My yellow squash in N. Texas has suffered from vine rot for 2 years. About an inch above the dirt the vine just turns to mush over about an inch or two. First signs are leaf wilt. Is this a bacteria problem ? Need help, losing a large crop from 4 plants.

Reply

elsie rossow June 17, 2010 at 8:31 am

nice squash plants but squash want mature gets about 3 inches and seems to swivel up – plants are in containers
awaiting your reply…..

Reply

Louise June 4, 2011 at 11:25 am

my squash produce small squash the size of my little finger, then they rot and fall off. I am careful watering to only wet the soil and have pine straw under plants. What else do I need to do??

Reply

Louise June 4, 2011 at 11:31 am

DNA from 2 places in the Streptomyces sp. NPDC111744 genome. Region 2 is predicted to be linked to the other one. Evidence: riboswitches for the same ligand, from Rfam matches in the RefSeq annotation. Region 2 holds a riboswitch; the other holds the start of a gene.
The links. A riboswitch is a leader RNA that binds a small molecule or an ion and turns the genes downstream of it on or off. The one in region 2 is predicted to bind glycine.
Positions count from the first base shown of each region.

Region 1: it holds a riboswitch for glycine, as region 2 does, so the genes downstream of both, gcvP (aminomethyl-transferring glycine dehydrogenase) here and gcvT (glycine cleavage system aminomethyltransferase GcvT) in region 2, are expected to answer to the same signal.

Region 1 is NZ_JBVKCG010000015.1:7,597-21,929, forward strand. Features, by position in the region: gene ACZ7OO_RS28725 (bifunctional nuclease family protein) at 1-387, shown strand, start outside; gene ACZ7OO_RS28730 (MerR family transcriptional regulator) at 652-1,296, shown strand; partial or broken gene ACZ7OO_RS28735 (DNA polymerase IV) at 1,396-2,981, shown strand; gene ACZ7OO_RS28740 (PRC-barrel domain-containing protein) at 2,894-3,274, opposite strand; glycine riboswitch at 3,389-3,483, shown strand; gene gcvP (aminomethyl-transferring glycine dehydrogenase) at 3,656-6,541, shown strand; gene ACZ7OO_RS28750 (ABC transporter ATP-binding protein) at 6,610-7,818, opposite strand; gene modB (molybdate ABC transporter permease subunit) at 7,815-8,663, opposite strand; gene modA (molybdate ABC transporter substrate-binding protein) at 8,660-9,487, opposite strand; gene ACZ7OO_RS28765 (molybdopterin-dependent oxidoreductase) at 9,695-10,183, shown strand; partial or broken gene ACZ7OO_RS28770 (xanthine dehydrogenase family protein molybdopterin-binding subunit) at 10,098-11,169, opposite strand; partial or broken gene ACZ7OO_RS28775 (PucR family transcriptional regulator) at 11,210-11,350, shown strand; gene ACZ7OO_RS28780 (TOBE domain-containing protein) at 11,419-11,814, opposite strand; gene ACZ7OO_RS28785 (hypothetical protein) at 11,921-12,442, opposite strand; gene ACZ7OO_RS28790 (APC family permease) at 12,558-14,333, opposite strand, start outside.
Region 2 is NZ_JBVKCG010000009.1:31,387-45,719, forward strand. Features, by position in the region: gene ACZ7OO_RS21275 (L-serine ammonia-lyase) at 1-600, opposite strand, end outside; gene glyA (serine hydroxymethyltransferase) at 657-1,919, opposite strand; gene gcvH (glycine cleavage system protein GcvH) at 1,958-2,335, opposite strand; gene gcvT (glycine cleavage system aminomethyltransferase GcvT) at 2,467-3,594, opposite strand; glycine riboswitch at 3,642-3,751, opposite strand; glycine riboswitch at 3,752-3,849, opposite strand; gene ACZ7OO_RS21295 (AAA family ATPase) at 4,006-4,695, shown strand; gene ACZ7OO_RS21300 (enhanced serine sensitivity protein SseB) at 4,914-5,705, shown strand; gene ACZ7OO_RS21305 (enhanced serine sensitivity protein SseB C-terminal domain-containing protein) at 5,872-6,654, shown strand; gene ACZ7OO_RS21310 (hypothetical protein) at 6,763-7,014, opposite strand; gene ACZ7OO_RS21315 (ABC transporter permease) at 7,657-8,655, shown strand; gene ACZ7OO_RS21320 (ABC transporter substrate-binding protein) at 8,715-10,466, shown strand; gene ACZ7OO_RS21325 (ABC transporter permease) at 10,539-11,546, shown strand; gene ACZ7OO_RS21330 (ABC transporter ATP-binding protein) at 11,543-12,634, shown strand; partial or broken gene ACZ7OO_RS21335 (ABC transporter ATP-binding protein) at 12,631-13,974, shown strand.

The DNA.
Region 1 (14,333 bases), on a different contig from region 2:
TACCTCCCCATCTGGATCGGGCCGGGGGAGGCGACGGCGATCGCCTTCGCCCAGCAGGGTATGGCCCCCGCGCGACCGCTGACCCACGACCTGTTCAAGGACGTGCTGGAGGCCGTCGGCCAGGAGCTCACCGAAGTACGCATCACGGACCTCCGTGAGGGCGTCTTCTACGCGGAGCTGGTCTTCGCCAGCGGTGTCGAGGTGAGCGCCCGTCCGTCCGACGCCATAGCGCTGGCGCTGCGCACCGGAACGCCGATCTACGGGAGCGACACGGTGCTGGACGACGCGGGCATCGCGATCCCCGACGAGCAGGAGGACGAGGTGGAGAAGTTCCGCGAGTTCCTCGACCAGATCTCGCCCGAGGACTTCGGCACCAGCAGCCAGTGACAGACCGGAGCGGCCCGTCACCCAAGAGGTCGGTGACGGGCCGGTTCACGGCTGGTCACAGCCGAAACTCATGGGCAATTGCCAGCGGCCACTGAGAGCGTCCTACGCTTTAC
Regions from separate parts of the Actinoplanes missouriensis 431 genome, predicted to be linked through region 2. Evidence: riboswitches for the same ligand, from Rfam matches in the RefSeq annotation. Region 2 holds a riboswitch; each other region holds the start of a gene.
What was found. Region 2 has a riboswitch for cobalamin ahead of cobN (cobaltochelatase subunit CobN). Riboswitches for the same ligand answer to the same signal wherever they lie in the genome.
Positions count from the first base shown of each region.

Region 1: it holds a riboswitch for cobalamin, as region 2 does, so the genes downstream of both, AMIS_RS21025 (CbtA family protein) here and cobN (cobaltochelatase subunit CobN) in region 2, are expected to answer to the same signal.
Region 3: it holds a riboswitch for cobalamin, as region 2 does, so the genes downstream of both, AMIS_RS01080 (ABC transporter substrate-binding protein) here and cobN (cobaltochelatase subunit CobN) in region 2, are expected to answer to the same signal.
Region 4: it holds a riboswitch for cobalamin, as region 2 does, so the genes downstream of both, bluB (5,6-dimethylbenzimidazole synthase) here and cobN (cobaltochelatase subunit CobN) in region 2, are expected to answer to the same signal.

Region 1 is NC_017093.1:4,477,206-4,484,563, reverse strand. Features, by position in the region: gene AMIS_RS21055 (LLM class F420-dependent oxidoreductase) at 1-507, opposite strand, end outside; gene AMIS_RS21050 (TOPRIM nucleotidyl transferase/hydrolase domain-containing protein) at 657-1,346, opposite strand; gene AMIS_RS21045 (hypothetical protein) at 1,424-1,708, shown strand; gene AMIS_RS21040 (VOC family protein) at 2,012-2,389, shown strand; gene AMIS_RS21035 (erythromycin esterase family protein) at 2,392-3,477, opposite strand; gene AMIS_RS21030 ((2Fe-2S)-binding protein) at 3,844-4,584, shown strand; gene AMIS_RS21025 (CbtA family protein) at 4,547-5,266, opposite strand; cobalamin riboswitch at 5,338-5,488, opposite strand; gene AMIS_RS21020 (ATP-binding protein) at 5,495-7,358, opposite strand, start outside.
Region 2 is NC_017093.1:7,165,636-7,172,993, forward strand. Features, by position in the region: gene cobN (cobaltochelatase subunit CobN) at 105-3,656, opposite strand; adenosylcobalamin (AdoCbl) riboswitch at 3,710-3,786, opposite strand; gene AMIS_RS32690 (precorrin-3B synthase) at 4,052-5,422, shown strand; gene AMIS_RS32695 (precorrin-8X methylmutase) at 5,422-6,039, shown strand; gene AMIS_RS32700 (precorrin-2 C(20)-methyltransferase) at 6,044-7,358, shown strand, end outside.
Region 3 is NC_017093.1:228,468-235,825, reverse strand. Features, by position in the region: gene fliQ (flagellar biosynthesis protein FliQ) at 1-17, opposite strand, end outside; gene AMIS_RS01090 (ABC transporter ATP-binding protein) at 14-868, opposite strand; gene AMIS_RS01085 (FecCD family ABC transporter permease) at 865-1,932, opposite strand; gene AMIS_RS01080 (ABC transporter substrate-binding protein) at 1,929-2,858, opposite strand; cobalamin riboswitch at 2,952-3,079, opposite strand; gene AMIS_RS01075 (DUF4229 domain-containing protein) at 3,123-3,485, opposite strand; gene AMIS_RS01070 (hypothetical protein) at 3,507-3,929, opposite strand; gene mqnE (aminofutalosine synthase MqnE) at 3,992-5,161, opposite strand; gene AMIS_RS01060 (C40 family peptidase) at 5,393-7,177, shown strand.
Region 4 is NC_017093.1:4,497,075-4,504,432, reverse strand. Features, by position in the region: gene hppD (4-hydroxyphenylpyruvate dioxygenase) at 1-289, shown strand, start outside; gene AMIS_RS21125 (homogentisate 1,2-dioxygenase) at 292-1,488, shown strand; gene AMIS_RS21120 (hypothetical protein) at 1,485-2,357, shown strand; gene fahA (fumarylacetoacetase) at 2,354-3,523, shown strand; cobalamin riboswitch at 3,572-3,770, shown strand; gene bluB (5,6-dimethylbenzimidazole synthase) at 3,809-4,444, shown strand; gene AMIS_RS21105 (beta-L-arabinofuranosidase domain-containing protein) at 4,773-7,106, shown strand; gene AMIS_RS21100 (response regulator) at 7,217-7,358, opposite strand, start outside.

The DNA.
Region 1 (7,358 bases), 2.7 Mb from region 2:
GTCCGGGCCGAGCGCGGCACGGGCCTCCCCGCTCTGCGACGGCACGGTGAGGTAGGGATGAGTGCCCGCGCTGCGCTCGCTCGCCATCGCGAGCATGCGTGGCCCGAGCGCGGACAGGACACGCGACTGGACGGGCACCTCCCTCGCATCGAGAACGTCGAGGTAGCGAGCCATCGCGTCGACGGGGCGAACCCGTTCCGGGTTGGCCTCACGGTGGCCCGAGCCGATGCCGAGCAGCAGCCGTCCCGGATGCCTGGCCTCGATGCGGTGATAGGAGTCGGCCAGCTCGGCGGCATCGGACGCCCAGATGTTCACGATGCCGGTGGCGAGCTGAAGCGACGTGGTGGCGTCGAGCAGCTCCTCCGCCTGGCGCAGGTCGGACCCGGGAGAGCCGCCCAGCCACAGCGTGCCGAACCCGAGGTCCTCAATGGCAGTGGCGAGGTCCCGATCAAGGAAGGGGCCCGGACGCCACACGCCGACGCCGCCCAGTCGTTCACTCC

I have planted yellow and orange bell peppers. They have produced
large & beautiful peppers but will not change color, still green. What is
the problem. I have left them on plant for weeks until some are beginning to have brown spots still not changing color.

Reply

Jack April 21, 2012 at 3:49 pm

I have good luck using good potting soil in 5 gallon pots, with Miracle Grow Water Storing Crystals mixed in every few inches as I fill the pots. The crystals swell up to 200 times their size, but give the roots ready sources of moisture if you live in warmer climates or only water twice a week. Cut off any sickly leaves weekly as the plants grow. Water in mornings or early afternoons so water does not pool up overnight and cause root rot.

Reply

Erin April 23, 2012 at 6:47 pm

We have planted 2 each of yellow squash and zucchini….They are doing wonderfully…My husband is insistant that you can trim the leaves up to thin them out…Will this hurt the plants?? I agree that thinning the leaves out will make them easier to harvest but I don’t want to risk anything…Thanks.

Reply

Leave a Comment